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Enlighten Up!

Just caught the trailer for an upcoming documentary which looks pretty cool: Enlighten Up!. Here’s the blurb:

Filmmaker Kate Churchill is determined to prove that yoga can transform anyone. Nick Rosen is skeptical but agrees to be her guinea pig. Kate immerses Nick in yoga, and follows him around the world as he examines the good, the bad and the ugly of yoga. The two encounter celebrity yogis, true believers, kooks and world-renowned gurus. Tensions run high as Nick’s transformational progress lags and Kate’s plan crumbles. What unfolds and what they discover is not what they expected.

And here’s the trailer:

Beyond being an interesting look at the world of yoga, it also seems to offer a fascinating story about the juxtaposition of skeptical, ‘fact’-oriented thinking, and Eastern mysticism. The film features yoga legend B.K.S. Iyengar, which might be worth the price of admission alone.

Editor
  1. Transformation
    What do we mean when we say “Yoga can transform anyone”.

    What is the nature of that transformation? how do we measure it?

    They give yoga classes at the gym I—rarely— attend. I seriously doubt those 30-something young executives are taking those classes because they’re seeking enlightenment.

    There is this guy that has a TV program here in Mexico. He has become something of a celebrity; and if you click this link, you’ll probably figure out why 🙂

    I remember reading recently here in TDG a story Rick posted about an initiative to copyright the yoga positions, because the Indian government thought the West was ripping them off and profiting from their ancient tradition. So it’s sad to think that even they think yoga is meant to be used to make money 🙁
    —–
    It’s not the depth of the rabbit hole that bugs me…
    It’s all the rabbit SH*T you stumble over on your way down!!!

    Red Pill Junkie

    1. Yoga
      [quote=red pill junkie]
      I remember reading recently here in TDG a story Rick posted about an initiative to copyright the yoga positions, because the Indian government thought the West was ripping them off and profiting from their ancient tradition. [/quote]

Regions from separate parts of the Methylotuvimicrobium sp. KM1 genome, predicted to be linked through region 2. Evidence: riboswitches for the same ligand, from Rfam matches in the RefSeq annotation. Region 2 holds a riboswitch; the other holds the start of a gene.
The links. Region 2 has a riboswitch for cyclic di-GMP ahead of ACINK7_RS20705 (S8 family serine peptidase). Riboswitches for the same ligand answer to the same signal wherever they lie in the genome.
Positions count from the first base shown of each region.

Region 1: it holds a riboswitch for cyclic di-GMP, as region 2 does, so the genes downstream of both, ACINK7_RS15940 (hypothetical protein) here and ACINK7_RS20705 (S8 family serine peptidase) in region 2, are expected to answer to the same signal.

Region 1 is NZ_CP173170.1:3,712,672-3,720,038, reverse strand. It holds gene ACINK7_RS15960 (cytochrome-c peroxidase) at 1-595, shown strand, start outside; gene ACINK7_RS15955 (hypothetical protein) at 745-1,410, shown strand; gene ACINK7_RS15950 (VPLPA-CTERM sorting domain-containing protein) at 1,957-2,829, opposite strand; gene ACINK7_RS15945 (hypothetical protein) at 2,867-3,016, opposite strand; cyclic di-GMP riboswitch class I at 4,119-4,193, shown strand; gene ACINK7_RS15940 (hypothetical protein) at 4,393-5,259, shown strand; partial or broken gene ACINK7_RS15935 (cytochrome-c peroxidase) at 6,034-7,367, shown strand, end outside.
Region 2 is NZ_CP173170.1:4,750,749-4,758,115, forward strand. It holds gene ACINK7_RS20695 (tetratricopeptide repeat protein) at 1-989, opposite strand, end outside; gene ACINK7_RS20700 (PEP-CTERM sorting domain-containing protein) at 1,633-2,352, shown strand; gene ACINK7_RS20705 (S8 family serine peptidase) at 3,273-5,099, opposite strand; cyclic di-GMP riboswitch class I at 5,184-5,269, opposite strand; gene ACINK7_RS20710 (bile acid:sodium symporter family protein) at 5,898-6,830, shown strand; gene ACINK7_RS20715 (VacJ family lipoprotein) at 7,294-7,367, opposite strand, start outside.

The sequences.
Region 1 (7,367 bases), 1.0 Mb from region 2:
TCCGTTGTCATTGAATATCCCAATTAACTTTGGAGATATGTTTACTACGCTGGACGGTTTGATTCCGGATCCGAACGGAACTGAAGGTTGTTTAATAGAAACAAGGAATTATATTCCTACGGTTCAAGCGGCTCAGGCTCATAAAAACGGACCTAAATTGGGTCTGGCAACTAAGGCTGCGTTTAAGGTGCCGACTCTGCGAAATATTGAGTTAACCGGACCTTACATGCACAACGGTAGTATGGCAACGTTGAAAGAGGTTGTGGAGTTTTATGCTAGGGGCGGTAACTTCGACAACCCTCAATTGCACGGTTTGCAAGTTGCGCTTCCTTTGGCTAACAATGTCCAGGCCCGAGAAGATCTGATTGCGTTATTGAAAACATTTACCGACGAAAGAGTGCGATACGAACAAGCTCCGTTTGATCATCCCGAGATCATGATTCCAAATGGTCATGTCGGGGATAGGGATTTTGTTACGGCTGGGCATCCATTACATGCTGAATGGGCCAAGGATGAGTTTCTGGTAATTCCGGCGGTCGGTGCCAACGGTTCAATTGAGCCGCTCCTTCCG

It’s not a suspicion, but fact. American individuals and companies are patenting traditional Indian knowledge. From this article:

      The US Patent and Trademark Office has issued 150 yoga-related copyrights, 134 patents on yoga accessories, and 2315 yoga trademarks.

      Alarmed at American companies trying to patent Indian products such as turmeric, basmati rice, “neem” (from the Margosa tree), and other naturally occurring Indian medicines and foods, the Government set up a taskforce in 2002 to catalogue traditional knowledge.

      One of India’s most well-known yoga gurus, Swami Ramdev, sums it up:

      “Yoga is not a commodity like cars or biscuits. You can’t own it or sell it like a service.”

      And New Delhi yoga instructor Navtej Johar sums up why the Indian government is apalled at the patenting of traditional knowledge. “You can patent inventions but not knowledge. A genuine lover of yoga would want it to spread to as many people as possible.”

      I agree, it is absolutely despicable that individuals and companies are monopolising traditional knowledge for profit — it should be shared, for free.

        1. Whoa… my condolences Perceval
          Seems your uncle is something of an [censored] unpleasant gentleman :-/

          But hey, it seems it turned out well in the end. From the Wikipedia page:

          In September 1997, a Texas company called RiceTec won a patent (U.S. Patent No. 5,663,484) on “basmati rice lines and grains.” The patent secures lines of basmati and basmati-like rice and ways of analyzing that rice. RiceTec, owned by Prince Hans-Adam of Liechtenstein, faced international outrage over allegations of biopiracy. It had also caused a brief diplomatic crisis between India and United States with India threatening to take the matter to WTO as a violation of TRIPS which could have resulted in a major embarrassment for the United States.[2] Both voluntarily and due to review decisions by the United States Patent Office, RiceTec has lost most of the claims of the patent, including, most importantly, the right to call their rice lines “basmati.” This was a huge victory for Indian farmers who could have faced enormous economic losses from the patent.

          —–
          It’s not the depth of the rabbit hole that bugs me…
          It’s all the rabbit SH*T you stumble over on your way down!!!

          Red Pill Junkie

          1. He’s a nice guy, actually.
            He’s a nice guy, actually. Somewhat wedded to capitalism though, I suspect!

            ——

            I don’t believe in belief!

            Perceval

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